The Chichimeca War

Lawndale News Chicago's Bilingual Newspaper - Commentary

by Daniel Nardini

With the end of the Aztec Empire and the Spanish destruction of Tenochtitlan (the Aztec’s capital) in 1521, many history textbooks teach us that the conquest of what is now Mexico ended. This was far from the case. As the Spanish went further north and south, they encountered more resistance to their rule. In the south, the Spanish would encounter the Mayans who resisted the Spanish for over 300 years. The Mayan resistance would in fact continue into the 19th Century after Mexico gained its independence. In the north, the Spanish encountered fierce resistance among certain peoples related to the Aztecs by language and to an extant custom. Among those who resisted the Spanish were the Acaxee, the Tepehuan, and the Chichimecas. The Spanish over-estimated their own strength and prowess, and under-estimated the native Mexican peoples they would fight. The Spanish fought the Acaxee in the Acaxee Rebellion (1601-1603), the Tepehuan in the Tepehuan Revolt (1616-1620), and the Chichimecas in the Chichimeca War (1550-1590). Of these three, the Chichimeca War was the bloodiest for both sides.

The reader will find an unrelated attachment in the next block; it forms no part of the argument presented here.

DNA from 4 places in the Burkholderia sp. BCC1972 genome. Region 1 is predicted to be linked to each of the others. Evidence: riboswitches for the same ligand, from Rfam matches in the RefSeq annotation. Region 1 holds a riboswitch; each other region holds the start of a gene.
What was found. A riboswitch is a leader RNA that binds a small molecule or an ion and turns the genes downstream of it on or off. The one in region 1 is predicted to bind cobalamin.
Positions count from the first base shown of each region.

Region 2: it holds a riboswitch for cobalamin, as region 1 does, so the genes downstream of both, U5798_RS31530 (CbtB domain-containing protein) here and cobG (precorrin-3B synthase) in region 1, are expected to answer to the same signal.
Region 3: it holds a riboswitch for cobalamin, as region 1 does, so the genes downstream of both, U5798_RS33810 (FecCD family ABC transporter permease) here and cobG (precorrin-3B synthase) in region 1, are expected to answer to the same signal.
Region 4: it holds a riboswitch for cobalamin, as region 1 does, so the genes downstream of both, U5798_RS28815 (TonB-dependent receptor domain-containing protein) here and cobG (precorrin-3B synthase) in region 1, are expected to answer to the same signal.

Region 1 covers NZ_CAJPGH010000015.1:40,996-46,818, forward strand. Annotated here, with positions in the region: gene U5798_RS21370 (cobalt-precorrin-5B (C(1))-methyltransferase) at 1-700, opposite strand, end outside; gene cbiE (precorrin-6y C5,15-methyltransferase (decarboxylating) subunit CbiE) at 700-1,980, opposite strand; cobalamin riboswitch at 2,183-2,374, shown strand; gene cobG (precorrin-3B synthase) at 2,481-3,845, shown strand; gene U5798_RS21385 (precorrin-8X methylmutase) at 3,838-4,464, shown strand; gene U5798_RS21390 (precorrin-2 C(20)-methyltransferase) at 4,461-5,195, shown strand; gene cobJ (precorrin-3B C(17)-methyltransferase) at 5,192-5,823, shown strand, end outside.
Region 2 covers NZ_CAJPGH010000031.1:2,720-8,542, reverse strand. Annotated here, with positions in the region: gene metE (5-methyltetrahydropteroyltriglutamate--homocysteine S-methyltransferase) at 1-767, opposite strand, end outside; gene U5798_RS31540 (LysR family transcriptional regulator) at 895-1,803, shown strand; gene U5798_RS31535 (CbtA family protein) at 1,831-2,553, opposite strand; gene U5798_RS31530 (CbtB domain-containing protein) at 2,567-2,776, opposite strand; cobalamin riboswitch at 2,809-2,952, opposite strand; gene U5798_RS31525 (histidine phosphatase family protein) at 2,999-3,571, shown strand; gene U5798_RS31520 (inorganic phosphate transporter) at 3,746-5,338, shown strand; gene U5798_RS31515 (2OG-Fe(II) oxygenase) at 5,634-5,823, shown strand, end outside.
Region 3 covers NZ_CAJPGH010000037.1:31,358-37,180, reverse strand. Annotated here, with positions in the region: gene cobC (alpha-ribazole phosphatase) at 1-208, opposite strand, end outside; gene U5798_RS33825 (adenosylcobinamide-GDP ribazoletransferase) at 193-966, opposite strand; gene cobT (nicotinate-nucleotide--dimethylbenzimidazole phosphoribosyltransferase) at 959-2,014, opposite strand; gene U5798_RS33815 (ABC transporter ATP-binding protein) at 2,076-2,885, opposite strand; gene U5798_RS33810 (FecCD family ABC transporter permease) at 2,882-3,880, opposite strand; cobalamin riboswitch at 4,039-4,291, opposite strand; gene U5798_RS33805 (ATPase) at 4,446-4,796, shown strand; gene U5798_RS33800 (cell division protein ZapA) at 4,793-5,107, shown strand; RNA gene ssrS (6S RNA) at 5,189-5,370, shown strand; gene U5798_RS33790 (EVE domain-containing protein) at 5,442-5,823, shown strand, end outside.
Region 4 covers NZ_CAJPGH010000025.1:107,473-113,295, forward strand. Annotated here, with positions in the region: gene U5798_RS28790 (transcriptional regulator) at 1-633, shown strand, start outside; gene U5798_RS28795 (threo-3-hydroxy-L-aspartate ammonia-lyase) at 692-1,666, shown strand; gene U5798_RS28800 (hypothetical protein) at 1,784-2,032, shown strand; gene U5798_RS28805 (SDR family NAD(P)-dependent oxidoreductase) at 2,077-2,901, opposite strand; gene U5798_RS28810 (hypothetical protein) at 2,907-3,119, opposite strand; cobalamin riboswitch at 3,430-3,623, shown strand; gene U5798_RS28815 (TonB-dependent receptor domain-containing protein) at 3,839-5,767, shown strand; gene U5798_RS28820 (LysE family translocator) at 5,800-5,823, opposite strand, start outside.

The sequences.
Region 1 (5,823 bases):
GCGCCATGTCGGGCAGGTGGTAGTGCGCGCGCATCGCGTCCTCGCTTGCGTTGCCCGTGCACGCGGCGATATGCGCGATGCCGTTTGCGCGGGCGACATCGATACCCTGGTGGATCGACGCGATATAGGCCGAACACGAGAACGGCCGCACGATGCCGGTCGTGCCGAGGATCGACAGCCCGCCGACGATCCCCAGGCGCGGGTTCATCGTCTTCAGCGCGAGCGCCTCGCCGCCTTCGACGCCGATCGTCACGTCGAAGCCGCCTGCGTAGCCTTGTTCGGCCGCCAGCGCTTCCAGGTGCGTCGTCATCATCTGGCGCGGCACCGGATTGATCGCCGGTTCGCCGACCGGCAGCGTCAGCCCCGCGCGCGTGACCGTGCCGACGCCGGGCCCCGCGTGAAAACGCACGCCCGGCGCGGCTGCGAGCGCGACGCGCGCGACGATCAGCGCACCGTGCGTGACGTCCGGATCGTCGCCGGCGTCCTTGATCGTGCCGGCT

The Spanish first encountered the Chichimecas in the 1540’s. The Chichimecas were a nomadic to semi-nomadic people who were loosely organized. The Spanish tried to enslave them and take over their territory which was rich in silver mines. The Chichimecas resented this, and this led to war. The Spanish could easily defeat the Chichimecas in open battle, but the Chichimecas were adept at guerrilla warfare. The Chichimecas would attack Spanish armies and settlements when the Spanish least expected and slaughter whole towns. This actually left the Spanish on the defensive, and they had to drive deep into Chichimeca territory to try and pacify them. This did not work. The Spanish at first tried using its Indian allies to fight the Chichimecas for them. The Spanish Indian allies had no luck against the Chichimecas. Then the Spanish tried the policy of “fire and blood;” a policy of slaughtering as many Chichimecas as possible and destroying their homes. This also did not work. If anything, it resolved to make the Chichimecas attack the Spanish more. Then the Dominicans, one of the Catholic orders of the Roman Catholic Church in New Spain (Mexico), resolved to try and defeat the Chichimecas by “rewarding” them with land, supplies and weapons for self-defense. This actually worked, and gradually the Spanish were able to win over those Chichimecas who allied with them and defeat those Chichimecas who continued to fight against them. This Spanish strategy worked, but it came at a price for the Spanish who lost over 200 of their own and 2,000 Indian allies. The Chichimeca War showed that the Spanish were vulnerable, and in the next 200 years, Spanish rule would again be challenged.

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